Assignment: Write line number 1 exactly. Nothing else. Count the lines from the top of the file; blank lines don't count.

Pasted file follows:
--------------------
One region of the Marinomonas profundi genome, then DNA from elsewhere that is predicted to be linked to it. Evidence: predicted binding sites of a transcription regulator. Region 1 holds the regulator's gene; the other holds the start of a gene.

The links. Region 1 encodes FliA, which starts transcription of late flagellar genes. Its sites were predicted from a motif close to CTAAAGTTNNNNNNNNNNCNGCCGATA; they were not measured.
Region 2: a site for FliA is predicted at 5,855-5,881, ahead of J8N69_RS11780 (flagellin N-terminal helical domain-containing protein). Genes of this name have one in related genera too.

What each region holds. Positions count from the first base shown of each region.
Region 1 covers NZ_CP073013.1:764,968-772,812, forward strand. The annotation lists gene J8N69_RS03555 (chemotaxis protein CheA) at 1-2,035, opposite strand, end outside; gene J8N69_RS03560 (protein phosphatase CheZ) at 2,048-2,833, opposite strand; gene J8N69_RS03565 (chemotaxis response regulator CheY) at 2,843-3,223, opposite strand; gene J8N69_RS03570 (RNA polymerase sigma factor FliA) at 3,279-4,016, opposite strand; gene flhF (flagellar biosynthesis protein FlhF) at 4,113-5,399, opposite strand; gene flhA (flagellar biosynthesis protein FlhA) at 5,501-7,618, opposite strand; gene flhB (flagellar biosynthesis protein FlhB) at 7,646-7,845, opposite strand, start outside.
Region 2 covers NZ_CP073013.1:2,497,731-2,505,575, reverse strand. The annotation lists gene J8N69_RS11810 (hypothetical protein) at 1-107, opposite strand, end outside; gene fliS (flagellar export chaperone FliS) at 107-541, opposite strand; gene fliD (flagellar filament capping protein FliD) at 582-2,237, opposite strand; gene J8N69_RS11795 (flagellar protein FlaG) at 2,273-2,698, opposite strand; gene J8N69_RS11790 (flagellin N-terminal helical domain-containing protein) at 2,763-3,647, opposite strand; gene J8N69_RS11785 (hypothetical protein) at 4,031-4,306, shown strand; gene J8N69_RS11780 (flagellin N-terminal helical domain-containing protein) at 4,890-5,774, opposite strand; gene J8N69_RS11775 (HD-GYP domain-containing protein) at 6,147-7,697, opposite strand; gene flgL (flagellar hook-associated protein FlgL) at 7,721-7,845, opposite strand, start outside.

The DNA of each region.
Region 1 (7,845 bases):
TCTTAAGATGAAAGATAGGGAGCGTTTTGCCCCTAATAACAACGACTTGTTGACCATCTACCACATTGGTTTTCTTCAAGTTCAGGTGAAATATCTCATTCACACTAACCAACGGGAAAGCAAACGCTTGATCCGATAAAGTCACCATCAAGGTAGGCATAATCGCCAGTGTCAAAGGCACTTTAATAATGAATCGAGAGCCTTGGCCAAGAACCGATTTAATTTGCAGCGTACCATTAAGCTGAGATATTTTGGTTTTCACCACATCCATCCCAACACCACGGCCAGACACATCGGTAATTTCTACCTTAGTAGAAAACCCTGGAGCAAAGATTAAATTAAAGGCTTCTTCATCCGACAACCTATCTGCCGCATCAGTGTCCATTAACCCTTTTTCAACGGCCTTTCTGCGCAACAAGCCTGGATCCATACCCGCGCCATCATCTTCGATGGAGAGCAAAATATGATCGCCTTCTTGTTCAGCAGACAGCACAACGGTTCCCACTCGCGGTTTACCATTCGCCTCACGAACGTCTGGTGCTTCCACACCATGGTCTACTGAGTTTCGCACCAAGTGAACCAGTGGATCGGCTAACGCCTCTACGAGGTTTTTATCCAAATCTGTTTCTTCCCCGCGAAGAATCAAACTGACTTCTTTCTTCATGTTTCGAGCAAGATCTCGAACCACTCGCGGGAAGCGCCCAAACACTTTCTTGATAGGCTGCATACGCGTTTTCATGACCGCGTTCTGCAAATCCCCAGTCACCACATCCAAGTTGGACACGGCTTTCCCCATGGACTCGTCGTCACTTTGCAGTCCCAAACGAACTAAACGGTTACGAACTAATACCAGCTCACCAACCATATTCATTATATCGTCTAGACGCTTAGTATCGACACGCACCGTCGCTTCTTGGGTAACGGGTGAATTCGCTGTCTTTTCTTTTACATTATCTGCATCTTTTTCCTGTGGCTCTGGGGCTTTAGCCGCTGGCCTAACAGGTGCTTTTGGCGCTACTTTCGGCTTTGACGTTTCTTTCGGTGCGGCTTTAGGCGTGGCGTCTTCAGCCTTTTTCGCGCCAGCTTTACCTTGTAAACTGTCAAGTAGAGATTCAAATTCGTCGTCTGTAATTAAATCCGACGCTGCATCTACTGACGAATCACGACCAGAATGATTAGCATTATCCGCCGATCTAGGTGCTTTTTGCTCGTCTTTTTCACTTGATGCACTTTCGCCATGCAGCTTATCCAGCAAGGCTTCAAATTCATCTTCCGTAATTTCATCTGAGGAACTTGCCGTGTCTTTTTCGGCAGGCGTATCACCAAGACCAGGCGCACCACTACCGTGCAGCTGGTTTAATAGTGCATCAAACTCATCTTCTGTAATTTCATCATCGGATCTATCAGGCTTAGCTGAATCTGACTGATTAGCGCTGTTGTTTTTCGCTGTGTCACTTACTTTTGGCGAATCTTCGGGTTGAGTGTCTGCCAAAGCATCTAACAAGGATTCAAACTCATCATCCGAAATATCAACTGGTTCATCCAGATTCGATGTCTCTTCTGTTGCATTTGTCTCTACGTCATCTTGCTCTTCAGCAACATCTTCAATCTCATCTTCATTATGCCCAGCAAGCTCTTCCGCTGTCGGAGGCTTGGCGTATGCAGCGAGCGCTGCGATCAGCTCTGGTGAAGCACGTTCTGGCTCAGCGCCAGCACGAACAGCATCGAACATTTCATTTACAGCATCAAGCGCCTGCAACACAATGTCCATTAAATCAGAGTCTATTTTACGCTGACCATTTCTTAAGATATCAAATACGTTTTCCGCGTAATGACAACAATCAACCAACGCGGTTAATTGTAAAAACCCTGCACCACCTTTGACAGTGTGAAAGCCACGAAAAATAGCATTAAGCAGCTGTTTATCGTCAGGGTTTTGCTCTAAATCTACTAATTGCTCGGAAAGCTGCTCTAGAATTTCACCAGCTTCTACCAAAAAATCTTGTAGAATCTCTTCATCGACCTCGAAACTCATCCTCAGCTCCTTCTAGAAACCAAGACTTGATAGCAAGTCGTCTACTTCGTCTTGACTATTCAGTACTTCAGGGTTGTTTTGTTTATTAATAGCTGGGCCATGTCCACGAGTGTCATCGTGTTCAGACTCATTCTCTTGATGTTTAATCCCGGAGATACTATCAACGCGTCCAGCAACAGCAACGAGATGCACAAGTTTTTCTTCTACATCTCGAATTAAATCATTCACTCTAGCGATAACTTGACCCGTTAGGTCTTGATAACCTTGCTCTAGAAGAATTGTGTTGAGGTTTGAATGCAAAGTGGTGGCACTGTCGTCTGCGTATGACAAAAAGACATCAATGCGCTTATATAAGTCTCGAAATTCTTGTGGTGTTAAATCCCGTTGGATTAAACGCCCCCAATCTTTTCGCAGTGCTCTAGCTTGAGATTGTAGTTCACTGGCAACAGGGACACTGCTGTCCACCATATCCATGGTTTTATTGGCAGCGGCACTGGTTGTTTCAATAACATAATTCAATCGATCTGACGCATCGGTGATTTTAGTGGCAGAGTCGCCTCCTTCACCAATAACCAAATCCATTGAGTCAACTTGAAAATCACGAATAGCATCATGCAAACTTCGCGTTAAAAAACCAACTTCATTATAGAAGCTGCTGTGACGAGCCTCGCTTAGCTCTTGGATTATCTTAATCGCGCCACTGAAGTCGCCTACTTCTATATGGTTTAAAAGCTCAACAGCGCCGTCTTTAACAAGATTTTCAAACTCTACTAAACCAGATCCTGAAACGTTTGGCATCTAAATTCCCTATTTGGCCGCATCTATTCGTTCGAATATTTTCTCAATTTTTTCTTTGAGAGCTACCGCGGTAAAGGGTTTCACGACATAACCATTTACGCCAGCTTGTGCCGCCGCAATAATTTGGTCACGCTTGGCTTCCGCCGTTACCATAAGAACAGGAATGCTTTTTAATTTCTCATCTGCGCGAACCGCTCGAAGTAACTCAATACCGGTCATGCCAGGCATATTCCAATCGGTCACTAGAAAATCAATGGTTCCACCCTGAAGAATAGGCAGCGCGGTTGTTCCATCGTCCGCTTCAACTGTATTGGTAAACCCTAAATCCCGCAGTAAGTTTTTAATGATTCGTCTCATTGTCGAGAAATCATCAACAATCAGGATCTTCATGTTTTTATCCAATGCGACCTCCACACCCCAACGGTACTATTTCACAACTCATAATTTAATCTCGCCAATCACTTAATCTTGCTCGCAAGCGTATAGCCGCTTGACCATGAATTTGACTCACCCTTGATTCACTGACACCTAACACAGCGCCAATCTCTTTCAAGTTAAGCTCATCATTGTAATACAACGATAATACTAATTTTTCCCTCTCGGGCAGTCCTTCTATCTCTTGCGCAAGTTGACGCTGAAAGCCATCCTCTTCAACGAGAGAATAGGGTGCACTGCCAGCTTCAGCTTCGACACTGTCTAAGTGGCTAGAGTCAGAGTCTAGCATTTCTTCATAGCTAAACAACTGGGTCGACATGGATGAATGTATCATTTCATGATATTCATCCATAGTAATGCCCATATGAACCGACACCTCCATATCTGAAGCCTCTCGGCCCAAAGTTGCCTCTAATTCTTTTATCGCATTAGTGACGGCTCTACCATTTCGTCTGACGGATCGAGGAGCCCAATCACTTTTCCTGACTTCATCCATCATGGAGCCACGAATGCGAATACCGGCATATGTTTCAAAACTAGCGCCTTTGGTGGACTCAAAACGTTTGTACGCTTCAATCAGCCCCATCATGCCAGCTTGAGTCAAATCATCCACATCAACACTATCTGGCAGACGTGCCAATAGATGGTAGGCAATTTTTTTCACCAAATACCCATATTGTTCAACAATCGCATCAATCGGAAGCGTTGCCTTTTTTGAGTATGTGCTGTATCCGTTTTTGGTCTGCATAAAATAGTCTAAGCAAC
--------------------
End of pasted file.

One region of the Marinomonas profundi genome, then DNA from elsewhere that is predicted to be linked to it. Evidence: predicted binding sites of a transcription regulator. Region 1 holds the regulator's gene; the other holds the start of a gene.